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Santa Monica, Calif.-based Activision Blizzard said in the suit filed in Los Angeles County Superior Court that it fired Infinity Ward executives Vince Zampella and Jason West last month because the two “morphed from valued, responsible executives into insubordinate and self-serving schemers who attempted to hijack Activision’s assets for their own personal gain.”
Activision Blizzard’s filing is the first response to the lawsuit filed by West and Zampella against their former employee on March 3, just after they were fired as the leaders of Infinity Ward on March 1. The studio has made the Call of Duty games since 2003 and was the creator of Call of Duty Modern Warfare 2, which has sold more than 15 million copies and is the best-selling console/PC game of all time.
West and Zampella said that Activision Blizzard fired them to deprive them of $36 million in royalties, which was their share of the $1.5 billion in revenue from the game generated since November. But the company said in its countersuit that the co-founders were engaged in a scheme to “steal the studio,” one of the company’s most valuable assets.
The suit alleges that Zampella and West went “on a secret trip by private jet to Northern California, arranged by their Hollywood agent, to meet with the most senior executives of Activision’s closest competitor.” Creative Artists Agency has reportedly become the agent for the two men.
The comments seem to indicate that Electronic Arts, based in Redwood City, Calif., and a chief competitor of Activision Blizzard, was trying to woo the two men. Although EA spokesman Jeff Brown told the Los Angeles Times, “We don’t have the time to comment on the many lawsuits Activision files against its employees and creative partners.”
The suit alleges that the two leaders tried to stop Activision Blizzard from awarding additional compensation for team members as a reward for the game’s success. That would have made the employees easier to poach when West and Zampella executed their plans to leave and set up another company. The suit also says the pair delayed pre-production on Call of Duty: Modern Warfare 3, which is scheduled for a late 2011 release.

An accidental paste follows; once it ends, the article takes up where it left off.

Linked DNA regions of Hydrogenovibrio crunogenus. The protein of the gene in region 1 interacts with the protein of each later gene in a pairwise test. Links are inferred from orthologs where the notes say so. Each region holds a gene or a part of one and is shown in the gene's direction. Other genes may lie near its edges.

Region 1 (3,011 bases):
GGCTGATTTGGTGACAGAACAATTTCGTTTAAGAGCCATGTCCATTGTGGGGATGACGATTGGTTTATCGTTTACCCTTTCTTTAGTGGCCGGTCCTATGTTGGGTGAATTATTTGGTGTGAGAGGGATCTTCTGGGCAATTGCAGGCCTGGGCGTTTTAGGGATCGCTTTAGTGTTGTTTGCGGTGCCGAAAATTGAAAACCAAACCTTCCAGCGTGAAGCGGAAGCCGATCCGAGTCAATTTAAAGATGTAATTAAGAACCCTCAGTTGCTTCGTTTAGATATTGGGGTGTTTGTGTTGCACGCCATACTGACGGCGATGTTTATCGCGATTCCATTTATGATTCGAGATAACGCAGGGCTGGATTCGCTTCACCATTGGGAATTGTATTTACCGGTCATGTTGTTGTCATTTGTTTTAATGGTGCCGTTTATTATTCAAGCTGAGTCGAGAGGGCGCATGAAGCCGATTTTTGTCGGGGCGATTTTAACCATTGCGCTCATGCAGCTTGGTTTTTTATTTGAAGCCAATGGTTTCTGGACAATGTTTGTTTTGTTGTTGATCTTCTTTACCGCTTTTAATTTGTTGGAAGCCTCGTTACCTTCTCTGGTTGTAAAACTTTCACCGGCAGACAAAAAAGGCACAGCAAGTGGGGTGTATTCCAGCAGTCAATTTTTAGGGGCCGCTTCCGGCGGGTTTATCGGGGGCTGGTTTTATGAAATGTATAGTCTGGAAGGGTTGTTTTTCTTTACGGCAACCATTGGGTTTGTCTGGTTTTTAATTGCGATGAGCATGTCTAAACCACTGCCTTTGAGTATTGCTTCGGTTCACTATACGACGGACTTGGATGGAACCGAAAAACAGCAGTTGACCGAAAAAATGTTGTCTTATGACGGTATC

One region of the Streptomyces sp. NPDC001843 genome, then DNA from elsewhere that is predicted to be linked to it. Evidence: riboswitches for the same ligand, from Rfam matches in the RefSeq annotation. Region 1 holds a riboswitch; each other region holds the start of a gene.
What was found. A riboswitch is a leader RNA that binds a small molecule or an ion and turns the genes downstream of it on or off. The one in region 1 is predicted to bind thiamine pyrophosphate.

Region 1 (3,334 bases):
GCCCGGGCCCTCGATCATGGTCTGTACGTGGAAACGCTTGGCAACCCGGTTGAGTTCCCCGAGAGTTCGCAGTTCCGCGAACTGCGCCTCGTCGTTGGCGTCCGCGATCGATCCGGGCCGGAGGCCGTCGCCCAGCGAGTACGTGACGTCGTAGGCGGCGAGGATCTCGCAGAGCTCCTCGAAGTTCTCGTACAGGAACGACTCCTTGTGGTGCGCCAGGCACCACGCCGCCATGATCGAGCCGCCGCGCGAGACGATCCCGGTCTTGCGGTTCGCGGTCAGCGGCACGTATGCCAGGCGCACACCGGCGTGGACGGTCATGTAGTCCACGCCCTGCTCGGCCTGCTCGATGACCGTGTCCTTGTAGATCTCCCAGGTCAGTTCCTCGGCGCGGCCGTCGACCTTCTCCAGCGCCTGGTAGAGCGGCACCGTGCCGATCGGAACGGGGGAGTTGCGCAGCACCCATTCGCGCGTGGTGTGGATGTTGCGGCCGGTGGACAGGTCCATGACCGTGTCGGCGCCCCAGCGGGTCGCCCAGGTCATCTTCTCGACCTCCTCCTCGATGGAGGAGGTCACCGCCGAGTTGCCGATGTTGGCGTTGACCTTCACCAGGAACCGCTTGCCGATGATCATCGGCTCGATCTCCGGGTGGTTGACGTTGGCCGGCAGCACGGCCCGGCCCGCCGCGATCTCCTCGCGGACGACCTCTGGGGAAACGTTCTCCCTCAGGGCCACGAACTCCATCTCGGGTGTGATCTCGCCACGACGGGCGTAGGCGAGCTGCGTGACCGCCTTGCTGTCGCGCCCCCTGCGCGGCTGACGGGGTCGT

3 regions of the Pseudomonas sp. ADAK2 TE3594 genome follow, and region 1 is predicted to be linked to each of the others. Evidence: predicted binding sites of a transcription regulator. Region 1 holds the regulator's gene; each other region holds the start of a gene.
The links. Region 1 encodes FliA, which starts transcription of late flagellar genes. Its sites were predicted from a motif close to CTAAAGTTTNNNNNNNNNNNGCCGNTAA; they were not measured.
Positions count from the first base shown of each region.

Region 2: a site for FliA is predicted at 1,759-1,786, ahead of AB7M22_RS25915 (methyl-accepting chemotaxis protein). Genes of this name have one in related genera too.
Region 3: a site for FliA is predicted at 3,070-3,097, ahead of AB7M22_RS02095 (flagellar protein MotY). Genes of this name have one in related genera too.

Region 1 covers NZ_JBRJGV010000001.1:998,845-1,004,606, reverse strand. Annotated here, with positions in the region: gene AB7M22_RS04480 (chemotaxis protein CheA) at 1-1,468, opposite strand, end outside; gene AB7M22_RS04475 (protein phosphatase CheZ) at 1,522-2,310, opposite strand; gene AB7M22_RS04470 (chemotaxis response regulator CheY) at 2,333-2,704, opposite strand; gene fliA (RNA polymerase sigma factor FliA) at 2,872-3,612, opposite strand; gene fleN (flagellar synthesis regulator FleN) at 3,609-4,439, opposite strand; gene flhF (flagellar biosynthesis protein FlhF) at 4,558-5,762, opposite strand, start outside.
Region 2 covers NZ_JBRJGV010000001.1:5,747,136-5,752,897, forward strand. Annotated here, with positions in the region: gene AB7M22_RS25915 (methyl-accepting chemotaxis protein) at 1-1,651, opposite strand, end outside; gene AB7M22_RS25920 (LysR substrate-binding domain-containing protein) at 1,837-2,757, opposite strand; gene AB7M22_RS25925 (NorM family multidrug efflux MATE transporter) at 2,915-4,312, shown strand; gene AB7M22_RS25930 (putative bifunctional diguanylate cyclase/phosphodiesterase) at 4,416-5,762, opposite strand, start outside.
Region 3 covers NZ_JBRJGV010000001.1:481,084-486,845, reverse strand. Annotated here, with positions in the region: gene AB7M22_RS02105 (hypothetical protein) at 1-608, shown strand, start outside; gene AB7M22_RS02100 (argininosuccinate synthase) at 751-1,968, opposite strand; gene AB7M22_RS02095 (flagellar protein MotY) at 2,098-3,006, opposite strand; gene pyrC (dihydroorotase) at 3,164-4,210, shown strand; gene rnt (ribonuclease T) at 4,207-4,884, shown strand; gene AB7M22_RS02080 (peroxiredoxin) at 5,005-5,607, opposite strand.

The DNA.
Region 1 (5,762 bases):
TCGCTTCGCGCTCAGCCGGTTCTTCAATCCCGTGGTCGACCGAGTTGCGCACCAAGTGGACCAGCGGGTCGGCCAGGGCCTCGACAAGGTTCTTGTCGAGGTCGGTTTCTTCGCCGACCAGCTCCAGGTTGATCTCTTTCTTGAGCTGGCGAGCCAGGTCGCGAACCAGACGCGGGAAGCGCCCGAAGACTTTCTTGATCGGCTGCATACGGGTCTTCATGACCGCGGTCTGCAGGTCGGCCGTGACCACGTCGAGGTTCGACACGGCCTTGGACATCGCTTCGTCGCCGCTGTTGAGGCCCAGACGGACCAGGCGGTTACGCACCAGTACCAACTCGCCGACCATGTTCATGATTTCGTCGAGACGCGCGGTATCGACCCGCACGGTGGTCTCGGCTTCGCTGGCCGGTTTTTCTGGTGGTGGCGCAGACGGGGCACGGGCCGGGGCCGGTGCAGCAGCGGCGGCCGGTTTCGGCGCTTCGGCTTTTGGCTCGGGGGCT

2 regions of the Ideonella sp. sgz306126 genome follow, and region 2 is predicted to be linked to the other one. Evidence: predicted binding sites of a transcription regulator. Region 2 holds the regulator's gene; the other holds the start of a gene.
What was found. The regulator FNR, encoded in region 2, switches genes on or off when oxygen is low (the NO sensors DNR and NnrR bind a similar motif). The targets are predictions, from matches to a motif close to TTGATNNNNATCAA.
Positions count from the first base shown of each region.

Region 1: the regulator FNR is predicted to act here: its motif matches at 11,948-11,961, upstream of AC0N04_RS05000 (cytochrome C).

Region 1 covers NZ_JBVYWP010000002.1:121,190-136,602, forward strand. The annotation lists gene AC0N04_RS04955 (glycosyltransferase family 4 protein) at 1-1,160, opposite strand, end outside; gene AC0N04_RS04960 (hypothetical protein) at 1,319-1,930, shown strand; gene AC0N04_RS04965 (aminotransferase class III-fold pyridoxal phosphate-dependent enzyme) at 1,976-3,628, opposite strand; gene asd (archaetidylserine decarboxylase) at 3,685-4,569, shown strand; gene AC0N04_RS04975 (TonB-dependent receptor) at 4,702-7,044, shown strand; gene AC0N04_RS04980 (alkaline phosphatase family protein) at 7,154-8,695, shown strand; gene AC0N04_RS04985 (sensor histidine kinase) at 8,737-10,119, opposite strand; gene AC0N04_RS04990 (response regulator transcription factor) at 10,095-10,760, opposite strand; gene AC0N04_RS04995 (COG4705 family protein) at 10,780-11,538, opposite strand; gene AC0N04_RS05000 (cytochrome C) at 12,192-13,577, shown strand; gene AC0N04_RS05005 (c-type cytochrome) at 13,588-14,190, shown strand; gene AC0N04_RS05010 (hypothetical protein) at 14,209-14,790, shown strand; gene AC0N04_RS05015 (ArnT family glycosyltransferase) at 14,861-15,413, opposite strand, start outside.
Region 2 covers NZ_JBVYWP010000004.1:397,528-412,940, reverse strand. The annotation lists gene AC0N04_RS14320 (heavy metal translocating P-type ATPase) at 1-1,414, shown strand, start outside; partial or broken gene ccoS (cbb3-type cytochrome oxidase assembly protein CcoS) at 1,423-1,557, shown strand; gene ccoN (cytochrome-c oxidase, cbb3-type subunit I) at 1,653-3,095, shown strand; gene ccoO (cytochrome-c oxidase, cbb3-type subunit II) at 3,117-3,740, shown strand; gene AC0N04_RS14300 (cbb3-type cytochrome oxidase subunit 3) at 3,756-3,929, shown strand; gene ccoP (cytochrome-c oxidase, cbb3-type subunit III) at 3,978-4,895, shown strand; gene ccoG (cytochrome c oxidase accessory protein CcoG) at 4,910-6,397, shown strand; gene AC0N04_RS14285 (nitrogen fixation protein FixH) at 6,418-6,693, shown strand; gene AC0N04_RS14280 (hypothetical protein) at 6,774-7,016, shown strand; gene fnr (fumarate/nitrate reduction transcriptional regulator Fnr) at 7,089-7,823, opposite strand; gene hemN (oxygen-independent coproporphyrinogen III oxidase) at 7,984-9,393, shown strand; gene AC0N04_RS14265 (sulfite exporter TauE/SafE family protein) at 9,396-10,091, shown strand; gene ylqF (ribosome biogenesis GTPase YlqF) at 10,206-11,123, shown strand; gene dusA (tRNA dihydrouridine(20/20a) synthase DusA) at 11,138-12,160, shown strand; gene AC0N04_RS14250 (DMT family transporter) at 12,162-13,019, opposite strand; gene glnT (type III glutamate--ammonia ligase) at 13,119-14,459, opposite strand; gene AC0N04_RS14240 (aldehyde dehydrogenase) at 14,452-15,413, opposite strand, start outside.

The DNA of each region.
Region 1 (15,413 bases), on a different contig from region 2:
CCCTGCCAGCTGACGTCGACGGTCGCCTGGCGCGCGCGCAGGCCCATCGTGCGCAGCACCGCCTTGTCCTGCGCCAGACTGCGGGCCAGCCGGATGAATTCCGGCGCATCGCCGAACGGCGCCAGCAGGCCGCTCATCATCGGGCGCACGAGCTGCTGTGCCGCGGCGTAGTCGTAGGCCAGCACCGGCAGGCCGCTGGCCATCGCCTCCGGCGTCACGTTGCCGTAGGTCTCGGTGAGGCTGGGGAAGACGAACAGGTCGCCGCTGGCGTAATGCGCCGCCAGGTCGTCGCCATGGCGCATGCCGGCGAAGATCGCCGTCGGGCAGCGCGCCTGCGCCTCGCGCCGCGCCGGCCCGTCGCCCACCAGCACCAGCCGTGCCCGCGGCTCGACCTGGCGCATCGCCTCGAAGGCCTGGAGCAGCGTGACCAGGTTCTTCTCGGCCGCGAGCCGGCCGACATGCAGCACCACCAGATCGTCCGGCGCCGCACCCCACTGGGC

The suit also says that both men received millions of dollars in compensation during their time as the leaders of Infinity Ward; it said, for instance, that the two men received a third of the bonus pool for games and were negotiating for more of the share for Modern Warfare 2. (It seems clear that Activision Blizzard is providing this data in the lawsuit to drive a wedge between the founders and the employees of Infinity Ward that they might try to woo for a new company). In July, 2009, the suit alleges that Activision Blizzard asked which Infinity Ward employees should get restricted stock bonuses for a Wii version of the game. Instead, the co-founders refused and said they should receive the bonus themselves.
The suit goes on to say that the two men threatened to halt production on Modern Warfare 2 during a difficult contract negotiation and also accused Activision employees of being incompetent in an attempt to poison the relationship between the parent company and studio. They reportedly openly discussed “divorcing” Infinity Ward from Activision Blizzard and “spinning off” the studio to better reward employees. With two years left to go in their employment contracts, the two men reportedly talked to their agent at least once a week and met in person once a month.
Spokespersons for West and Zampella have not yet responded to request for comment. CAA declined comment.
Update: Robert M. Schwartz, the attorney representing Jason West and Vince Zampella, provided the following statement in response to Activision’s counterclaim in the West & Zampella v. Activision case:
The allegations Activision made today are false and outrageous. Just one example is Activision’s allegation that Jason and Vince conspired to spin off Infinity Ward. Activision itself proposed spinning off Infinity Ward when, last year, it sought to renegotiate Jason and Vince’s contract to induce them to forego developing a new game in favor of doing another Modern Warfare sequel. Jason and Vince had hired the Creative Artists Agency to advise them in their negotiations with Activision, not to breach their contract. The conversations with IW employees, talent agents, and others during these negotiations with Activision were not conducted to see if Activision’s proposal could work, and not in disrespect of their obligations to Activision.
Activision’s inaccurate and misguided allegations lose sight of the reality here: None of the false claims of insubordination or breach of duties had any negative affect on Activision — none. Modern Warfare 2 has been the world’s most successful video game. And none of this changes the fact that Jason and Vince would still be at Infinity Ward developing new games except that Activision kicked them out. This is just an Activision tactic to avoid paying Jason and Vince and everyone else at Infinity Ward the millions of dollars they all earned and that Activision owes them. Since being fired by Activision, Jason and Vince have taken steps to regain control over their creative future and plan to have an announcement very soon.
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